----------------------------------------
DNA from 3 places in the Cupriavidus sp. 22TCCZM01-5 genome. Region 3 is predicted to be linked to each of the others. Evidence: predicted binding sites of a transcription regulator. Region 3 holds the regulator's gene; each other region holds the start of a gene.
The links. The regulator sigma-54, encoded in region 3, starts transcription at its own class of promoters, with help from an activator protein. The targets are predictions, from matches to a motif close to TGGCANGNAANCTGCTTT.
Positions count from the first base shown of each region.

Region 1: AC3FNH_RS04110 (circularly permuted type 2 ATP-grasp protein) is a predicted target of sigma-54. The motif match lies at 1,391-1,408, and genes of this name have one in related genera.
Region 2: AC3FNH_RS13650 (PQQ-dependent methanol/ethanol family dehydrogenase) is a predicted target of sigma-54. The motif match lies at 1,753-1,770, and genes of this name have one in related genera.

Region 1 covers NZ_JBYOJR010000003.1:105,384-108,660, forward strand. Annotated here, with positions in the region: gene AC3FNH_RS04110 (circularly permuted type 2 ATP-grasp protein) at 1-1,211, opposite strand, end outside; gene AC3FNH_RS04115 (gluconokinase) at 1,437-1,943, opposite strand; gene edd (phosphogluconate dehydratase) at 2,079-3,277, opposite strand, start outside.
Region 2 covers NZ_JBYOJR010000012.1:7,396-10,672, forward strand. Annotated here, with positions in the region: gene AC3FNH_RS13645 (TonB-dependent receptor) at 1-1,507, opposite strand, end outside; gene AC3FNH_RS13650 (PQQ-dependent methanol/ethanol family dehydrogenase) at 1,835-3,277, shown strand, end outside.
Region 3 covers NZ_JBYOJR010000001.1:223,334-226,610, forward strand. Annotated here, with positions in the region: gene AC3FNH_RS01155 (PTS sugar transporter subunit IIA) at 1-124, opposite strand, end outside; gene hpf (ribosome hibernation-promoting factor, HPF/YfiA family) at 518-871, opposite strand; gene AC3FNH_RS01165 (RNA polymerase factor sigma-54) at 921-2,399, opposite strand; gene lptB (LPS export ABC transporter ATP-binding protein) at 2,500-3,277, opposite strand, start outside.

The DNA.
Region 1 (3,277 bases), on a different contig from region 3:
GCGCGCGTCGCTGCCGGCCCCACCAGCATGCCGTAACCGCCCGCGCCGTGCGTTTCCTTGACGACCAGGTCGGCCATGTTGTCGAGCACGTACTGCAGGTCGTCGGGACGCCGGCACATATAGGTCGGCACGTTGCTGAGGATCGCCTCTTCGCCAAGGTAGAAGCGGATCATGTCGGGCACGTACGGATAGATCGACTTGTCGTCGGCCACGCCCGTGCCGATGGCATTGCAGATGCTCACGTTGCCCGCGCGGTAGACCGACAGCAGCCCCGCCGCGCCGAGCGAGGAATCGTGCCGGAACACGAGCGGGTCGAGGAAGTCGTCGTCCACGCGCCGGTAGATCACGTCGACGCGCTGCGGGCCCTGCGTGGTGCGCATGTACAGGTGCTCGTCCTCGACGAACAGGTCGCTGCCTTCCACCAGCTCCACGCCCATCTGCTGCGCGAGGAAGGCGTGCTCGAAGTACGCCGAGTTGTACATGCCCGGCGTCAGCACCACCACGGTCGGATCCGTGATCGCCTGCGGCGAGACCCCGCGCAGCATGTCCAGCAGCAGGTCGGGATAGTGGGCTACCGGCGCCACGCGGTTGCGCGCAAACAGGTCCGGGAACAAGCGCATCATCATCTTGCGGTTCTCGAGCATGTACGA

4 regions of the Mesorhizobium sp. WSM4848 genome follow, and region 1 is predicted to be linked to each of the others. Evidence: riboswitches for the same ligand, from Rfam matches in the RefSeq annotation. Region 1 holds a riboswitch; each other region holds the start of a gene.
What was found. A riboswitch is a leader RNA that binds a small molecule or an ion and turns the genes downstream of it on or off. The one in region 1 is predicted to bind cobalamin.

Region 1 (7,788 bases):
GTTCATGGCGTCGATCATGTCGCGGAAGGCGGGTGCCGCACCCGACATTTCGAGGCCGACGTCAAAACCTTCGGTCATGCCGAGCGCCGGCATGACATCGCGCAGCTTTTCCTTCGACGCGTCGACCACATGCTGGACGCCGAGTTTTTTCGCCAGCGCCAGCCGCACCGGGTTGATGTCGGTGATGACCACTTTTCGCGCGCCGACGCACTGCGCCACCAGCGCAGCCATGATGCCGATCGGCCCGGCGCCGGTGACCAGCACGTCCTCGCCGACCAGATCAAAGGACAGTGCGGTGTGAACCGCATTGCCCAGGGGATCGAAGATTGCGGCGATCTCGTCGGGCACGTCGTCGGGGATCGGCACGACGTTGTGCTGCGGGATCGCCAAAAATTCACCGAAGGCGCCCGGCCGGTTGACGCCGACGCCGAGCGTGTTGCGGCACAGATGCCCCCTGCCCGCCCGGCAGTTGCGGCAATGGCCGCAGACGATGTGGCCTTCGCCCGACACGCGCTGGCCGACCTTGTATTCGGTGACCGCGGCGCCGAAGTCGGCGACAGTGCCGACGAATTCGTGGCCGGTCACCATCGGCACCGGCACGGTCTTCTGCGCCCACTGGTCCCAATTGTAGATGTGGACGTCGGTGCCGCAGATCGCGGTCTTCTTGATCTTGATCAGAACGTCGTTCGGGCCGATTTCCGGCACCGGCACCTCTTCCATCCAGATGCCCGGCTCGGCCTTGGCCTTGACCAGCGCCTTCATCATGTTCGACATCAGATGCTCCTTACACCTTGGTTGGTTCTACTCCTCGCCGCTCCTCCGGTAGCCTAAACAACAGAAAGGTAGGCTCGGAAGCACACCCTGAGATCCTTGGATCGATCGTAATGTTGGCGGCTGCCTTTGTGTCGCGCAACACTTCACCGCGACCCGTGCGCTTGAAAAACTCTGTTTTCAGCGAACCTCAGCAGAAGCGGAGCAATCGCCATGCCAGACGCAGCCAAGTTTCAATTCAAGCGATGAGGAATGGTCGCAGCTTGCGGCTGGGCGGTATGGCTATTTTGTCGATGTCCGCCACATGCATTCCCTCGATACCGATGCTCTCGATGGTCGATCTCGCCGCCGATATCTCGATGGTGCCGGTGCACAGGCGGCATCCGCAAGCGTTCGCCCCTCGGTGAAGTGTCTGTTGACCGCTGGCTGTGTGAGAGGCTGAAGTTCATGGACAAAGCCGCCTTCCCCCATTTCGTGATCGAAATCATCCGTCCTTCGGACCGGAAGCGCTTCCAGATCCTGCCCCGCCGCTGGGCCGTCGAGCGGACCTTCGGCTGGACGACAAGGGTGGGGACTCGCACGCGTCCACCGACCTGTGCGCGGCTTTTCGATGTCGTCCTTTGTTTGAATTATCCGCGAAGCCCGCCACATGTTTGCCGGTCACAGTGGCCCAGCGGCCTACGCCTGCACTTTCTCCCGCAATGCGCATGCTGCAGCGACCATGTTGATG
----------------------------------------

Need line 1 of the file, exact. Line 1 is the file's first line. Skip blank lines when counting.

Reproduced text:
DNA from 3 places in the Cupriavidus sp. 22TCCZM01-5 genome. Region 3 is predicted to be linked to each of the others. Evidence: predicted binding sites of a transcription regulator. Region 3 holds the regulator's gene; each other region holds the start of a gene.